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Distribution of Oral Diseases


According to the World Health Organization (WHO), there is a significant difference in the prevalence of oral diseases between the developing and developed countries (WHO, 2016b). Despite the substantial progress or advanced programs aimed at periodontal disease treatment, there is still a lack of preventive measures that would lead to the reduction of negative outcomes related to the illness.

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Periodontal Diseases

Recent research conducted by WHO shows that 5 to 15 percent of the adult population of developing countries have been diagnosed with severe periodontitis, a disease that might result in the premature tooth loss (WHO, 2016b). The rates of the early-onset periodontitis for the youth are significantly lower in comparison to the adult population (2%) (WHO, 2016b). However, the data provided by 2012 CDC report indicates that nearly a half of the United States adult population developed some stage of periodontal disease (CDC, 2012). The higher rates of disease prevalence among 35-44-year-olds can be attributed to the smoking habit (WHO, 2016b). The research shows that periodontal disease rates have an inverse correlation to the reduction of tobacco use (WHO, 2016b).

Oral Cancer

The number of oral cancer cases increases every year (WHO, 2016a). The rates of the disease are especially high among men and range from1 to 10 cases per 100,000 people in many of the developed countries. Even the highly developed countries such as Denmark, Japan, Australia, and Scotland have reported the increase in the disease’s incidence rates (WHO, 2016b). The numbers for the developing countries are similar. The incidence rates of oral cancer per 100, 000 inhabitants of Thailand and India are 4.6 and 12.6 cases respectively (WHO, 2016b). The high prevalence of risk behaviors in the developing countries is related to the prevalence of the disease. For example, 60% of adult population of Thailand are smoking, and 15% of them chew betel nut (WHO, 2016b).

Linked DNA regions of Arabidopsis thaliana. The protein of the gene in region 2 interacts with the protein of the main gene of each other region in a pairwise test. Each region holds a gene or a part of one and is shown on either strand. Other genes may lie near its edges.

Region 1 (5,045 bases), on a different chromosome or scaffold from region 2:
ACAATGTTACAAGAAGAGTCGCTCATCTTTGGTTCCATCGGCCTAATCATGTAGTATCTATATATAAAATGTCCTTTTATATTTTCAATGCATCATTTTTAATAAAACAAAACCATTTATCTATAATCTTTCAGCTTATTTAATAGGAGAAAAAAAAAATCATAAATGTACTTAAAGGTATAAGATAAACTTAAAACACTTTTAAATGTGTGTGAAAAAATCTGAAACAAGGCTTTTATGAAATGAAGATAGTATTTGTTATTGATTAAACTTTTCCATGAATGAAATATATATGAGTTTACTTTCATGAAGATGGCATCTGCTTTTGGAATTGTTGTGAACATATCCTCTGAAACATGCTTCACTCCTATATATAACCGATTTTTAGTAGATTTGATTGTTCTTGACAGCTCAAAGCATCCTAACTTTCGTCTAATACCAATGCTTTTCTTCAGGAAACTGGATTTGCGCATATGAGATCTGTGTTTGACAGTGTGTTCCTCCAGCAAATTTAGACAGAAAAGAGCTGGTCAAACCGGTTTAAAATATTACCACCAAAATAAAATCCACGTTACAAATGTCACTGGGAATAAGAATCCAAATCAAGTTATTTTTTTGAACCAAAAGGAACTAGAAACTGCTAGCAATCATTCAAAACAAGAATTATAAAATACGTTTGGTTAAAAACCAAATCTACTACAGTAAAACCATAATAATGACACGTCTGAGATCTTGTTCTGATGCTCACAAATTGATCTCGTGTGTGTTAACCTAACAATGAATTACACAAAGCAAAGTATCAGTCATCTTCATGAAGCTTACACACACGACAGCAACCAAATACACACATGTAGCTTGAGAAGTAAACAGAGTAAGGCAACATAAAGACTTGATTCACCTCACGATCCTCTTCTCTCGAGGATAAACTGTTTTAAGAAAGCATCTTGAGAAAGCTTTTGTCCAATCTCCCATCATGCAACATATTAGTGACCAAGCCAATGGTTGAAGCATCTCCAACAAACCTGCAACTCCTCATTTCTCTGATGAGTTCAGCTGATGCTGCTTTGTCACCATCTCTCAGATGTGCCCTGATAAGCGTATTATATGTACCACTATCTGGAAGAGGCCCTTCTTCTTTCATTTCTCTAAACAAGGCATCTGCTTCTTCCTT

Dental Caries

Dental caries is one of the most important diseases for both industrialized and developing countries. The majority of adults along with 60 to 90 percent of children are affected by some form of the disease (WHO, 2016b). The data from WHO report shows that the likelihood of experiencing a permanent condition of dental caries is significantly higher for Asian countries than for the most African countries (WHO, 2016b). This distribution data can be used for the prediction of the disease growth in some of the developing countries. Particularly, the rates of oral health problems for the struggling world regions are expected to grow in the next years following the rise in sugar consumption (WHO, 2016b).

SES and Dental Health

The link between race, ethnicity, socioeconomic status (SES) and dental health has been established long ago (Hudson, Stockard, & Ramberg, 2007). A large body of literature has documented the differences between low SES and total dental health and ascribed them to the lack of preventive care among the poorly educated population (Hudson et al., 2007). Many researchers point to the different access to the health care as the main driving factor behind the oral health disparities (Hudson et al., 2007). Many studies have documented the lack of routine dental care and other healthy behaviors among the people from lower socioeconomic strata (Hudson et al., 2007).The distribution data can help understand why and how race, ethnic, SES and other differences can be related to the dental health.


CDC. (2012). Periodontal Disease. Web.

Hudson, K., Stockard, J., & Ramberg, Z. (2007). The Impact of Socioeconomic Status and Race-Ethnicity on Dental Health. Sociological Perspectives, 50(1), 7-25.

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WHO. (2016a). Global data on incidence of oral cancer (maps). Web.

WHO. (2016b). What is the burden of oral diseases? Web.

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